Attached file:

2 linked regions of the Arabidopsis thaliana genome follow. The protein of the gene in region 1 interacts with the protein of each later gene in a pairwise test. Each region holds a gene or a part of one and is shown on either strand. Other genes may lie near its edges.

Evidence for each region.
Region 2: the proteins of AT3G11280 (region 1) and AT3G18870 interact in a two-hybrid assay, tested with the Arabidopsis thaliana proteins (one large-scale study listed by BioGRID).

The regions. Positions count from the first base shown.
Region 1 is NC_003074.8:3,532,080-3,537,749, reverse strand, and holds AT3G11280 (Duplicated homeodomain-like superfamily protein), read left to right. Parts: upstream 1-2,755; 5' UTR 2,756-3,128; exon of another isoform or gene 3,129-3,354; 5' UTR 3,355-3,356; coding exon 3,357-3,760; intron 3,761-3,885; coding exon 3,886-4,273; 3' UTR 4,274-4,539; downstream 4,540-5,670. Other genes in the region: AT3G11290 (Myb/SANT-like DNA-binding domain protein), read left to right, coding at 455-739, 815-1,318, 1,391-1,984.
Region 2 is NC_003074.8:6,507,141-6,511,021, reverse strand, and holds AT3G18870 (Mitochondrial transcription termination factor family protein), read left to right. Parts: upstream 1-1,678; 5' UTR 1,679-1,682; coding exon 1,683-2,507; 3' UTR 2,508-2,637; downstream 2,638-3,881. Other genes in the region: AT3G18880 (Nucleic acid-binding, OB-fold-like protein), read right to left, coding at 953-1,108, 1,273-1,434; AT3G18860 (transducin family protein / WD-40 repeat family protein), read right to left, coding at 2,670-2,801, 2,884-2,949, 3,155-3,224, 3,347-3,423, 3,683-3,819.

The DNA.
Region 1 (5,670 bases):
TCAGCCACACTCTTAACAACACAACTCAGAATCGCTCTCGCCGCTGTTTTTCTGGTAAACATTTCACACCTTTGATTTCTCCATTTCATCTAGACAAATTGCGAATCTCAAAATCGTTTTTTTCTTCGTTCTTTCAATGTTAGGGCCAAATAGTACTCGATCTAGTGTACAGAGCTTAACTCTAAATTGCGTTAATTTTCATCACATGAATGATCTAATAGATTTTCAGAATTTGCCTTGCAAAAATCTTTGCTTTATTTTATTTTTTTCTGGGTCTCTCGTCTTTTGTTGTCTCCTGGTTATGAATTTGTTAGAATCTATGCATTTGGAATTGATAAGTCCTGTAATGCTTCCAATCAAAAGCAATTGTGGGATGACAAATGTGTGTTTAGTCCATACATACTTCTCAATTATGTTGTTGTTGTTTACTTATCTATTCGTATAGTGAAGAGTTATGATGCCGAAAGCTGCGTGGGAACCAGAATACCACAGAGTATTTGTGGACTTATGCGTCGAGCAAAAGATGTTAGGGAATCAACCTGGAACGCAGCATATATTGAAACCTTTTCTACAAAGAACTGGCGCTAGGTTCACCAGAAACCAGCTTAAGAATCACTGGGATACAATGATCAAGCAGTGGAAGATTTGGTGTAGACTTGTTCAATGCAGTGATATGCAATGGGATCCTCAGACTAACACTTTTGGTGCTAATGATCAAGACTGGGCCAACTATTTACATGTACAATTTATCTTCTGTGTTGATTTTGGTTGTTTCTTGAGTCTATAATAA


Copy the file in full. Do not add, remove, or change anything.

2 linked regions of the Arabidopsis thaliana genome follow. The protein of the gene in region 1 interacts with the protein of each later gene in a pairwise test. Each region holds a gene or a part of one and is shown on either strand. Other genes may lie near its edges.

Evidence for each region.
Region 2: the proteins of AT3G11280 (region 1) and AT3G18870 interact in a two-hybrid assay, tested with the Arabidopsis thaliana proteins (one large-scale study listed by BioGRID).

The regions. Positions count from the first base shown.
Region 1 is NC_003074.8:3,532,080-3,537,749, reverse strand, and holds AT3G11280 (Duplicated homeodomain-like superfamily protein), read left to right. Parts: upstream 1-2,755; 5' UTR 2,756-3,128; exon of another isoform or gene 3,129-3,354; 5' UTR 3,355-3,356; coding exon 3,357-3,760; intron 3,761-3,885; coding exon 3,886-4,273; 3' UTR 4,274-4,539; downstream 4,540-5,670. Other genes in the region: AT3G11290 (Myb/SANT-like DNA-binding domain protein), read left to right, coding at 455-739, 815-1,318, 1,391-1,984.
Region 2 is NC_003074.8:6,507,141-6,511,021, reverse strand, and holds AT3G18870 (Mitochondrial transcription termination factor family protein), read left to right. Parts: upstream 1-1,678; 5' UTR 1,679-1,682; coding exon 1,683-2,507; 3' UTR 2,508-2,637; downstream 2,638-3,881. Other genes in the region: AT3G18880 (Nucleic acid-binding, OB-fold-like protein), read right to left, coding at 953-1,108, 1,273-1,434; AT3G18860 (transducin family protein / WD-40 repeat family protein), read right to left, coding at 2,670-2,801, 2,884-2,949, 3,155-3,224, 3,347-3,423, 3,683-3,819.

The DNA.
Region 1 (5,670 bases):
TCAGCCACACTCTTAACAACACAACTCAGAATCGCTCTCGCCGCTGTTTTTCTGGTAAACATTTCACACCTTTGATTTCTCCATTTCATCTAGACAAATTGCGAATCTCAAAATCGTTTTTTTCTTCGTTCTTTCAATGTTAGGGCCAAATAGTACTCGATCTAGTGTACAGAGCTTAACTCTAAATTGCGTTAATTTTCATCACATGAATGATCTAATAGATTTTCAGAATTTGCCTTGCAAAAATCTTTGCTTTATTTTATTTTTTTCTGGGTCTCTCGTCTTTTGTTGTCTCCTGGTTATGAATTTGTTAGAATCTATGCATTTGGAATTGATAAGTCCTGTAATGCTTCCAATCAAAAGCAATTGTGGGATGACAAATGTGTGTTTAGTCCATACATACTTCTCAATTATGTTGTTGTTGTTTACTTATCTATTCGTATAGTGAAGAGTTATGATGCCGAAAGCTGCGTGGGAACCAGAATACCACAGAGTATTTGTGGACTTATGCGTCGAGCAAAAGATGTTAGGGAATCAACCTGGAACGCAGCATATATTGAAACCTTTTCTACAAAGAACTGGCGCTAGGTTCACCAGAAACCAGCTTAAGAATCACTGGGATACAATGATCAAGCAGTGGAAGATTTGGTGTAGACTTGTTCAATGCAGTGATATGCAATGGGATCCTCAGACTAACACTTTTGGTGCTAATGATCAAGACTGGGCCAACTATTTACATGTACAATTTATCTTCTGTGTTGATTTTGGTTGTTTCTTGAGTCTATAATAA